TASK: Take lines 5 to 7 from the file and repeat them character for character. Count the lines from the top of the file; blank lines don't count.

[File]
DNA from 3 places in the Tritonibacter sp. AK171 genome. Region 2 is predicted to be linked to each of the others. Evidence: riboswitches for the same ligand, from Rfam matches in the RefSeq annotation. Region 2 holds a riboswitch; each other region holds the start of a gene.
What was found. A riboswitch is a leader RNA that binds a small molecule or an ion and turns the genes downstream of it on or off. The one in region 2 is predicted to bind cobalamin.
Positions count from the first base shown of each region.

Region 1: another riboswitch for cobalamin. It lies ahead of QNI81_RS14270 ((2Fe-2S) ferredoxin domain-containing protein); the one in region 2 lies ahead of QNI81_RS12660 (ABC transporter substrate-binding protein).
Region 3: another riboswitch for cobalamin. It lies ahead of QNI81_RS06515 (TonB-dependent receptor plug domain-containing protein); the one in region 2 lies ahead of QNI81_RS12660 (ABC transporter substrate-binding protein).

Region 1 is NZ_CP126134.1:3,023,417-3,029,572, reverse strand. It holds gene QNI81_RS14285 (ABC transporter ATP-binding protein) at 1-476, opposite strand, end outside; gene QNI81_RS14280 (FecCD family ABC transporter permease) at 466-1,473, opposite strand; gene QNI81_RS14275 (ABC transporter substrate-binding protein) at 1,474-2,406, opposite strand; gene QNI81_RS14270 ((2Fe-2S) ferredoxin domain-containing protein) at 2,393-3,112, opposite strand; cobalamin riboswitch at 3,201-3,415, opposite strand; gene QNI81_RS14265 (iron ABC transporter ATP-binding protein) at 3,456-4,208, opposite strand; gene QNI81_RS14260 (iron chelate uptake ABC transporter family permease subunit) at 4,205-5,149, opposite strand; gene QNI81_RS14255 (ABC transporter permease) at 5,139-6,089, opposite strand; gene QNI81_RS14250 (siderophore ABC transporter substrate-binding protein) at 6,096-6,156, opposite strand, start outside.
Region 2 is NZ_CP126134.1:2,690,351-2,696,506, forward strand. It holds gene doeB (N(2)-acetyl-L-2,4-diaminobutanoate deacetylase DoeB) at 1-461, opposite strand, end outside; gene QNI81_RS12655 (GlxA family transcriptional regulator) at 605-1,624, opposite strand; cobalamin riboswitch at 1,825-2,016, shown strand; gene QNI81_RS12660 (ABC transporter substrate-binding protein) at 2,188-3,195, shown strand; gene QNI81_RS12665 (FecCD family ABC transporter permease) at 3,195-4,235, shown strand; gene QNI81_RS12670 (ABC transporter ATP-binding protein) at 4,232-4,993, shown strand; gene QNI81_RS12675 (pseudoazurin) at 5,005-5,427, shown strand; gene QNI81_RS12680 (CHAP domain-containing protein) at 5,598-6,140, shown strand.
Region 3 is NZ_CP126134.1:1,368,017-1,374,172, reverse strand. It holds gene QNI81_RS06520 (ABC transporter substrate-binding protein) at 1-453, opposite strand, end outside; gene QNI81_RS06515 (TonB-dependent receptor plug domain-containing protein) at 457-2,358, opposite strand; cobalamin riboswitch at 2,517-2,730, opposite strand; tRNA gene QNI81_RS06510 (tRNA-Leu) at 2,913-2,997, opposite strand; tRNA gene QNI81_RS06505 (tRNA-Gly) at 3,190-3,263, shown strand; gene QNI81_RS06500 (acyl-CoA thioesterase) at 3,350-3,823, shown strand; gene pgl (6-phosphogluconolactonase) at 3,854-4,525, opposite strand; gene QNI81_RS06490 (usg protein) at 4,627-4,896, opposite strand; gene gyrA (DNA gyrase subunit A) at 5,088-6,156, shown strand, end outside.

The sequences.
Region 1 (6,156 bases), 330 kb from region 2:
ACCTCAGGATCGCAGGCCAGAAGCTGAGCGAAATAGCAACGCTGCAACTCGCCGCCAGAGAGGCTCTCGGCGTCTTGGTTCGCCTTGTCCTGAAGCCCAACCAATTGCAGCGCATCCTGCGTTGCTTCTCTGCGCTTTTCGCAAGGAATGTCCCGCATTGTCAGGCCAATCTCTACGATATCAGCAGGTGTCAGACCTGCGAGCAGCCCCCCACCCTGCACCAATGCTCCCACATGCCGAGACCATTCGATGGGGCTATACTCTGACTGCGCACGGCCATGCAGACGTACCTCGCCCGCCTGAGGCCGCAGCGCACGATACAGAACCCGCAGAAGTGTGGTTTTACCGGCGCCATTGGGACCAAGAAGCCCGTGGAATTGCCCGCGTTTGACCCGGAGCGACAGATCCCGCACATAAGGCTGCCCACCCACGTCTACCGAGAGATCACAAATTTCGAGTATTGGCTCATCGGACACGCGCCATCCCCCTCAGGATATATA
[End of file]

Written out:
Region 3: another riboswitch for cobalamin. It lies ahead of QNI81_RS06515 (TonB-dependent receptor plug domain-containing protein); the one in region 2 lies ahead of QNI81_RS12660 (ABC transporter substrate-binding protein).

Region 1 is NZ_CP126134.1:3,023,417-3,029,572, reverse strand. It holds gene QNI81_RS14285 (ABC transporter ATP-binding protein) at 1-476, opposite strand, end outside; gene QNI81_RS14280 (FecCD family ABC transporter permease) at 466-1,473, opposite strand; gene QNI81_RS14275 (ABC transporter substrate-binding protein) at 1,474-2,406, opposite strand; gene QNI81_RS14270 ((2Fe-2S) ferredoxin domain-containing protein) at 2,393-3,112, opposite strand; cobalamin riboswitch at 3,201-3,415, opposite strand; gene QNI81_RS14265 (iron ABC transporter ATP-binding protein) at 3,456-4,208, opposite strand; gene QNI81_RS14260 (iron chelate uptake ABC transporter family permease subunit) at 4,205-5,149, opposite strand; gene QNI81_RS14255 (ABC transporter permease) at 5,139-6,089, opposite strand; gene QNI81_RS14250 (siderophore ABC transporter substrate-binding protein) at 6,096-6,156, opposite strand, start outside.
Region 2 is NZ_CP126134.1:2,690,351-2,696,506, forward strand. It holds gene doeB (N(2)-acetyl-L-2,4-diaminobutanoate deacetylase DoeB) at 1-461, opposite strand, end outside; gene QNI81_RS12655 (GlxA family transcriptional regulator) at 605-1,624, opposite strand; cobalamin riboswitch at 1,825-2,016, shown strand; gene QNI81_RS12660 (ABC transporter substrate-binding protein) at 2,188-3,195, shown strand; gene QNI81_RS12665 (FecCD family ABC transporter permease) at 3,195-4,235, shown strand; gene QNI81_RS12670 (ABC transporter ATP-binding protein) at 4,232-4,993, shown strand; gene QNI81_RS12675 (pseudoazurin) at 5,005-5,427, shown strand; gene QNI81_RS12680 (CHAP domain-containing protein) at 5,598-6,140, shown strand.